In the four years leading up to their wedding day, Larissa admits she grieved for herself and her own loss more than for Ian’s. On August 28, 2010, that shifted. When Larissa said, “I do,” she became one with Ian, in a sense choosing to become disabled alongside her husband. “We were stepping into life together,” Larissa says. From that moment on, every high and low would be encountered together. It’s a decision she’s never regretted. Regardless of the challenging circumstances, Ian and Larissa are best friends and confidants, and daily they thank God for each other. They are also aware that other couples in the same situation might make another choice.
“We would advise anyone in this position to be realistic in their evaluation of the cost of the decision, be in close counsel with their pastors and to be fellowshipping with people who can help them see God’s bigger picture and authority,” she says. “At the end of the day, both individuals need to have peace and confidence—despite fears that may come and go—that this is what God has laid out for them. Then make that decision in faith. Ian’s dad so thoughtfully told us that in 10, 20, 30 years we needed to be able to look back at our decision and know that we had made it in faith.”
Over time, Larissa has gathered a team to help Ian. While Larissa is at work on weekdays, a full-time caregiver stays with Ian to help with daily tasks and care. Ian works diligently with an occupational therapist to relearn skills like buttoning a shirt and feeding himself. The process is long and painstaking, but he is improving. Ian attributes his extraordinary healing to God and to people loving him. The Lord gives him strength to look beyond his disability and have gratitude for the life he has been given. “He’s awesome,” Ian says.
Ian’s favorite rehabilitation takes place on Thursdays at his kitchen table. A friend arrives, carrying watercolors and worn brushes. She sets up an easel and a blank canvas. As Ian grips a brush and carefully reaches his arm forward to paint a stroke of watercolor on canvas, the color gives life to what he wants to share with the world.
In 2014, Ian boldly declared that he wanted to walk before turning 30. He announced his “Walk by 30” goal on the couple’s blog, and people all over the world responded with encouragement and prayers. Ian worked tirelessly to gain the strength and confidence needed to meet his goal. On January 6, 2015, three months before his birthday, Ian took six steps across the living room floor. Larissa used a video camera to capture the sight of her husband walking by himself for the first time since the car accident. When Ian finished his triumphant stride, Larissa ran to him and wrapped her arms around him. Through tears of joy, they both celebrated. “Walking means the world to me,” Ian says.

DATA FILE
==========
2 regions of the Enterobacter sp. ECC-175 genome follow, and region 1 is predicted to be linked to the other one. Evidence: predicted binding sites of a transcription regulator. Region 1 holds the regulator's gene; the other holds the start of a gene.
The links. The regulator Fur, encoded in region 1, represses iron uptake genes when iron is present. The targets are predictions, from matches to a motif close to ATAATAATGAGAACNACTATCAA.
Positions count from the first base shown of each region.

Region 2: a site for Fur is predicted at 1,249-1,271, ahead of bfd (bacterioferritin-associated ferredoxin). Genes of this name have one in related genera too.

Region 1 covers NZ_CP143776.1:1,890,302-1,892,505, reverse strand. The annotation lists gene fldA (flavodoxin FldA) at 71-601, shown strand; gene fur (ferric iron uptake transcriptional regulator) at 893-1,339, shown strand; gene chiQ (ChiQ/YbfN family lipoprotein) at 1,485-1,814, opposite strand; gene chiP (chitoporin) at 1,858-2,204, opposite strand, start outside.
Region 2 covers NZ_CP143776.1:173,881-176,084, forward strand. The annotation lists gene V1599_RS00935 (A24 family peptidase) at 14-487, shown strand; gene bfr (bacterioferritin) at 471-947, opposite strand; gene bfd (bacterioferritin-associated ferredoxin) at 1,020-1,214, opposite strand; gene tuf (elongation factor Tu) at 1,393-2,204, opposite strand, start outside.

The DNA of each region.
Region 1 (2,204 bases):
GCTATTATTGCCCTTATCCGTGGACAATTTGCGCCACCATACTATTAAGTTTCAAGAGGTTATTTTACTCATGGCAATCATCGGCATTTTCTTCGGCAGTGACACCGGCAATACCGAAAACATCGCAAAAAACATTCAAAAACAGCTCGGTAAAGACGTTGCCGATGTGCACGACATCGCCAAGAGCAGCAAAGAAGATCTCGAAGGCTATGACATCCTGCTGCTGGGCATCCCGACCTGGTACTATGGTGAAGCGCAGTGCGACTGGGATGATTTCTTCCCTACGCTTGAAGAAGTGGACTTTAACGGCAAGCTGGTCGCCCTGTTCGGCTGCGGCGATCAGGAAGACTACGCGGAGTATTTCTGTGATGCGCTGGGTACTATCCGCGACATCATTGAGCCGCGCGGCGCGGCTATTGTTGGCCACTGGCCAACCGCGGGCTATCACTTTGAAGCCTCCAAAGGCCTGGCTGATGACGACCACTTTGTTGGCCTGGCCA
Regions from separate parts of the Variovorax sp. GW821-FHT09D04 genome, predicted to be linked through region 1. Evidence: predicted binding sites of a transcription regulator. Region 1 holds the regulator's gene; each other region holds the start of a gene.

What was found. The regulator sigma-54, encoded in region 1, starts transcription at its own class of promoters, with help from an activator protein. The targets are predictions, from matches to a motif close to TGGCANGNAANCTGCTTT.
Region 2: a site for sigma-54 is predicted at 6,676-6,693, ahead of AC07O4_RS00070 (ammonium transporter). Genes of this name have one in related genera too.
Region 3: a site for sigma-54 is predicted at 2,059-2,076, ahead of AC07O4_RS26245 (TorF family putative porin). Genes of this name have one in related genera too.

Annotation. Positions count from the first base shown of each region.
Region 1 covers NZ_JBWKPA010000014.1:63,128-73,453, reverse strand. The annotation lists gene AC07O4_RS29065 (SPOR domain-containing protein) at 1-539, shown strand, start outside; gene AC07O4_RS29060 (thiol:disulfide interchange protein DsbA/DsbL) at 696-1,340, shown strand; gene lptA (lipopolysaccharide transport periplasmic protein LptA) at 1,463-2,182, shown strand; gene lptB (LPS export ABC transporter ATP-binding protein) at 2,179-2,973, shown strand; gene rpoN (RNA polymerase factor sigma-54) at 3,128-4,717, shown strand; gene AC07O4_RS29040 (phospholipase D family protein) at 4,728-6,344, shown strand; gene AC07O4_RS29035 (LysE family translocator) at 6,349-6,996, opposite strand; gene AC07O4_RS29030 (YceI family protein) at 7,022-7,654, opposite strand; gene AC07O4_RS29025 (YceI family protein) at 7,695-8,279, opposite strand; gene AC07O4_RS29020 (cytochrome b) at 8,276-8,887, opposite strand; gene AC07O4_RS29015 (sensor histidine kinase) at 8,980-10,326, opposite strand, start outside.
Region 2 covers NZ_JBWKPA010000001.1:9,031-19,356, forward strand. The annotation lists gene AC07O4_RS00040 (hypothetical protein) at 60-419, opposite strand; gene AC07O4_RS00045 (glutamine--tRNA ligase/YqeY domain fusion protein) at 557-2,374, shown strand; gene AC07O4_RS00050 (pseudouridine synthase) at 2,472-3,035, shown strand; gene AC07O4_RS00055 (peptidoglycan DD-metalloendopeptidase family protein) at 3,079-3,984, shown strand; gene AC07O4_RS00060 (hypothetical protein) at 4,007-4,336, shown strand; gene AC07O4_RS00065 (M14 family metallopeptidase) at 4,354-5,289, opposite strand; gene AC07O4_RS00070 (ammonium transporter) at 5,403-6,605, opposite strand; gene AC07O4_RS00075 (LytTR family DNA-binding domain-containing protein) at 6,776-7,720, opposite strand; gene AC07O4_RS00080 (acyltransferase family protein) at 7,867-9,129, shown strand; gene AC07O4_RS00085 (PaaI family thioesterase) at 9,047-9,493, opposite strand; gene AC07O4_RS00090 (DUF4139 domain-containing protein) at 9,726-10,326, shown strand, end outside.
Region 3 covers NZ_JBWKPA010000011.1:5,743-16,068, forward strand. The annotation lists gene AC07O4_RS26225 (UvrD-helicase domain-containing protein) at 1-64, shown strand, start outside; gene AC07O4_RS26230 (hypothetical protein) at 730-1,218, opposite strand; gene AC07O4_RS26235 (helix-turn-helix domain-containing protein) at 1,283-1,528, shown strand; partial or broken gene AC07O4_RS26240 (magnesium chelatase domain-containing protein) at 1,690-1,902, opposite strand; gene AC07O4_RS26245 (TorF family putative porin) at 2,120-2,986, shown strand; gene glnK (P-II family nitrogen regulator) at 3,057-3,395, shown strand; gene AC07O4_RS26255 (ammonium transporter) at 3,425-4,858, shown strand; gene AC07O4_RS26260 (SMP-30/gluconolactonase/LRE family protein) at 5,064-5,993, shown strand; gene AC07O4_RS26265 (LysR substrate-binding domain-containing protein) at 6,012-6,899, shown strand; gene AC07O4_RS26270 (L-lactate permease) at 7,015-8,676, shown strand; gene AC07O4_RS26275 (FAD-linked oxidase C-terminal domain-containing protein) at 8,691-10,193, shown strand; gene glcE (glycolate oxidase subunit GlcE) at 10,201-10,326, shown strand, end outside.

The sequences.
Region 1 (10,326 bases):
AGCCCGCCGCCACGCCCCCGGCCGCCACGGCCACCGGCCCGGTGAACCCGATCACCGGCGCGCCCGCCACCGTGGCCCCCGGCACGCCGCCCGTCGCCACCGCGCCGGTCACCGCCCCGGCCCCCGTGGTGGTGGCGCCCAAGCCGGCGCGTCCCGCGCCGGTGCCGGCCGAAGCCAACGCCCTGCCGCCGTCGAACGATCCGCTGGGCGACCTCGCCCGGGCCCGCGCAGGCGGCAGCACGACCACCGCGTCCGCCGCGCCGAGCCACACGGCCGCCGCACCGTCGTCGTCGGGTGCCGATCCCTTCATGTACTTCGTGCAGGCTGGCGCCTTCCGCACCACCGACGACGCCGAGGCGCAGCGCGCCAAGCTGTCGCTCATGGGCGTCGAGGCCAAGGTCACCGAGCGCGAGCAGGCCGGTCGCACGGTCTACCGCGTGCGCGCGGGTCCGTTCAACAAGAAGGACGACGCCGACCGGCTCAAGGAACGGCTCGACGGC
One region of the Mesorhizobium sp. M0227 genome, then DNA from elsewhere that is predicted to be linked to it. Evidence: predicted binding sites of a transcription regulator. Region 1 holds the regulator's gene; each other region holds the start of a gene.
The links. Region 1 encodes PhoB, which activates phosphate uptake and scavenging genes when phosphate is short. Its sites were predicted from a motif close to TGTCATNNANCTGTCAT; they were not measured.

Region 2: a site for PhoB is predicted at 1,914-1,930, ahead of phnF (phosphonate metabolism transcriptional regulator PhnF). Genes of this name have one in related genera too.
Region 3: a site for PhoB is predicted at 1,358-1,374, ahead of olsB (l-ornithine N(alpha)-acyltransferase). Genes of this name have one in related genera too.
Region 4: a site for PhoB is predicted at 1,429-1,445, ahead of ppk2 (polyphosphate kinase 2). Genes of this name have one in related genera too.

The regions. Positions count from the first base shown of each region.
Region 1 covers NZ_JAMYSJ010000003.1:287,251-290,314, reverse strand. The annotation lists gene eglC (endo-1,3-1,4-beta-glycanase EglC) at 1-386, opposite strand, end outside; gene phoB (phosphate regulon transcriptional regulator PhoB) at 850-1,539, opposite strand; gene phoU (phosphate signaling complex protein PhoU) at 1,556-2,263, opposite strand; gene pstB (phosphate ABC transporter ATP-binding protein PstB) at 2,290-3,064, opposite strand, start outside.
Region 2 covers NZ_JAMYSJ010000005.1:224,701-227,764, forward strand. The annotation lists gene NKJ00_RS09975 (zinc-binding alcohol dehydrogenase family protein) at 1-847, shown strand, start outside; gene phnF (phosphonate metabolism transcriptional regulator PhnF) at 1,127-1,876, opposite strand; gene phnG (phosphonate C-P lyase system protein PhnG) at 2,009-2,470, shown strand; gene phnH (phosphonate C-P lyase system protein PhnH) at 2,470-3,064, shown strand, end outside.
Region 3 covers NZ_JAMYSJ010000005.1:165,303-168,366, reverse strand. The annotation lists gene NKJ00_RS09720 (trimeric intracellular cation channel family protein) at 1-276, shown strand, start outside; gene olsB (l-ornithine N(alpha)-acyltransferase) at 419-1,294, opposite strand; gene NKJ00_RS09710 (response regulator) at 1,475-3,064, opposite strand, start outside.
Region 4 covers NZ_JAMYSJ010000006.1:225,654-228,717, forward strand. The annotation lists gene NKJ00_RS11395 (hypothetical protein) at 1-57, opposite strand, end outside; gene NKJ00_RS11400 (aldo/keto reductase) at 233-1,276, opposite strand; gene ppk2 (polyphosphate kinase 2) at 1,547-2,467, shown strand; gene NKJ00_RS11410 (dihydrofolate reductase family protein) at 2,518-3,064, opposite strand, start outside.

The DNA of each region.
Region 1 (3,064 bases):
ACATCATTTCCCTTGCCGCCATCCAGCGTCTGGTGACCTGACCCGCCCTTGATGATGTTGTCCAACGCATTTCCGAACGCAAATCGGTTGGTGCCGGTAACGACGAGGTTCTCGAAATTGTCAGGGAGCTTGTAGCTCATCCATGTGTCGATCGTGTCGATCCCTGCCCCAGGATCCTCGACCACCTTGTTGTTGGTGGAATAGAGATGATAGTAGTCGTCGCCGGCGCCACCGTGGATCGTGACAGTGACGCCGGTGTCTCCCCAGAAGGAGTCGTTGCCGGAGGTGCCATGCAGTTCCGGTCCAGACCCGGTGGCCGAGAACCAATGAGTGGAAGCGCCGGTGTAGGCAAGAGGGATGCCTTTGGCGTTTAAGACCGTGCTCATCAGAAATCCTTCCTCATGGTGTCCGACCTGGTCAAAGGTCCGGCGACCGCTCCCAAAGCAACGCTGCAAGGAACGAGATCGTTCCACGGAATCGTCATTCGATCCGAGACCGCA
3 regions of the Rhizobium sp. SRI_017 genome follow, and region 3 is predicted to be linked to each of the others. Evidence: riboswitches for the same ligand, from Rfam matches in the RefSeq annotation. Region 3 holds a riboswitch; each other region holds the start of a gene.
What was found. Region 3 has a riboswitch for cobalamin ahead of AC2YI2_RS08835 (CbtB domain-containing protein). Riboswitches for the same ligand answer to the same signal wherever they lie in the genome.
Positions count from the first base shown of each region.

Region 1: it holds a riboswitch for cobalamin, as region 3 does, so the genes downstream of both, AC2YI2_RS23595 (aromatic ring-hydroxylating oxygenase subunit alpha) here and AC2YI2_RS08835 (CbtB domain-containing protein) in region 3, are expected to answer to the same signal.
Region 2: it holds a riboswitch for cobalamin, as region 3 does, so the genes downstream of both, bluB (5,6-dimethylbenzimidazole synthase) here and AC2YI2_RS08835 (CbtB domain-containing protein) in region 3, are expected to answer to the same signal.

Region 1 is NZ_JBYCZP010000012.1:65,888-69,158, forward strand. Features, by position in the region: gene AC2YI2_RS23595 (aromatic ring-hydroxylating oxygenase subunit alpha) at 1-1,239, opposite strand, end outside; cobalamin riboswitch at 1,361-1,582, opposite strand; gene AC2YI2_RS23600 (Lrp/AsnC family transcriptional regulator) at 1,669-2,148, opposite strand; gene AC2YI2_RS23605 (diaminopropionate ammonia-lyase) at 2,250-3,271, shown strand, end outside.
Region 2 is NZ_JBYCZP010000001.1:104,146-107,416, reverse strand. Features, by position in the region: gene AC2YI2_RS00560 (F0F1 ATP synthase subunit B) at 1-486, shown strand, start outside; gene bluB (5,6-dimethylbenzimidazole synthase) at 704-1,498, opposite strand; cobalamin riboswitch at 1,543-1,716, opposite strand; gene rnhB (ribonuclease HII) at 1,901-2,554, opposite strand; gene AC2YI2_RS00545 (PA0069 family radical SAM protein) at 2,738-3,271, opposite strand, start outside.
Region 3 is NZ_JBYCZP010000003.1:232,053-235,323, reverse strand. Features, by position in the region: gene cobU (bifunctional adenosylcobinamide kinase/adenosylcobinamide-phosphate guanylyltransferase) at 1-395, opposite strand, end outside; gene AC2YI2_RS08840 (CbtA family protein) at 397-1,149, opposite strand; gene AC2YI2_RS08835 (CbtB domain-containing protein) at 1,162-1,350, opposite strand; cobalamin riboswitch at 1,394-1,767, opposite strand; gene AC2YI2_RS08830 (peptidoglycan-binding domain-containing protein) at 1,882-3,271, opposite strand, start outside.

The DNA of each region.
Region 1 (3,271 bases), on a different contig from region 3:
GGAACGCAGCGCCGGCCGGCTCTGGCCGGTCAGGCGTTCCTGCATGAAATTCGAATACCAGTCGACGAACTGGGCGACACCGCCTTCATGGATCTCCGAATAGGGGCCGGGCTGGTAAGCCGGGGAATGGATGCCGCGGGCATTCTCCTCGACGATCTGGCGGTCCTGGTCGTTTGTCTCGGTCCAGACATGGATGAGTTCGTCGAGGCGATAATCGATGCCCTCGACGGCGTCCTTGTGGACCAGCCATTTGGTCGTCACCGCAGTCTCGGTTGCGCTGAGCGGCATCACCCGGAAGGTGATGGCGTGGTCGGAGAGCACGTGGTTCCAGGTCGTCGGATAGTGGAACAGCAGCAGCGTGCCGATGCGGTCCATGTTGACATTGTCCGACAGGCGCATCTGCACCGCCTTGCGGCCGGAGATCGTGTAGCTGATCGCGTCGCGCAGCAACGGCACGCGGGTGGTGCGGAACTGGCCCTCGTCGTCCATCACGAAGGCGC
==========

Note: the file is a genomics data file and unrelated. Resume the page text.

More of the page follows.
Back home on their veranda, Larissa sits on the armrest of Ian’s cushioned wood chair. She enjoys being close to her husband. She kisses his forehead and his face lights up in a smile. The familiar environment and lack of distractions clear Ian’s mind and allow him to communicate with focus and clarity. Conversation has been at the root of his relationship with Larissa since the beginning. In His mercy, God allows their marriage to thrive in the simple beauty of a husband and wife talking.
As they delight in one another, the difficulties of this present life give way to hope in the One who holds them together. “I see God more clearly when I’m having conversations with you,” Ian tells Larissa. Ian’s words are a reminder that God works when His people choose to love.
As part of Ian Murphy’s therapy, he has been painting for a few years. His watercolors are bold, colorful and filled with sailboats, lakes and other beautiful imagery. Copies for framing are available at Ian’s shop on their Etsy website. Proceeds go toward his therapy costs.
By the Lake
Two people stroll beside a lake. Who could they be? Perhaps they are Ian and Larissa, who happen to live beside a lake.
In the water, in the Garden
Over time, the imagery in Ian’s art has gained clarity, as can be seen in the sailboat and flowers, above center and above right. But when he first began painting as therapy, Ian’s work looked to most people like random smudges of color. Looking back, Larissa writes that Ian was “creating his memory and giving it life” through watercolors.
Ian and Larissa Murphy wrote a book entitled Eight Twenty Eight. Named after their life verse (Romans 8:28), their wedding date and Ian’s father’s birth date, the book chronicles the couple’s love story. Writing forced Larissa to relive some difficult moments and address a lot of grief, but ultimately God brought healing through the process. She hopes the book will do the same for others. “We would love for someone who doesn’t have a relationship with God to read it and think, ‘That’s a God I want to know intimately.’” Ian and Larissa also hope the book will help people in similar situations to understand that they are not alone.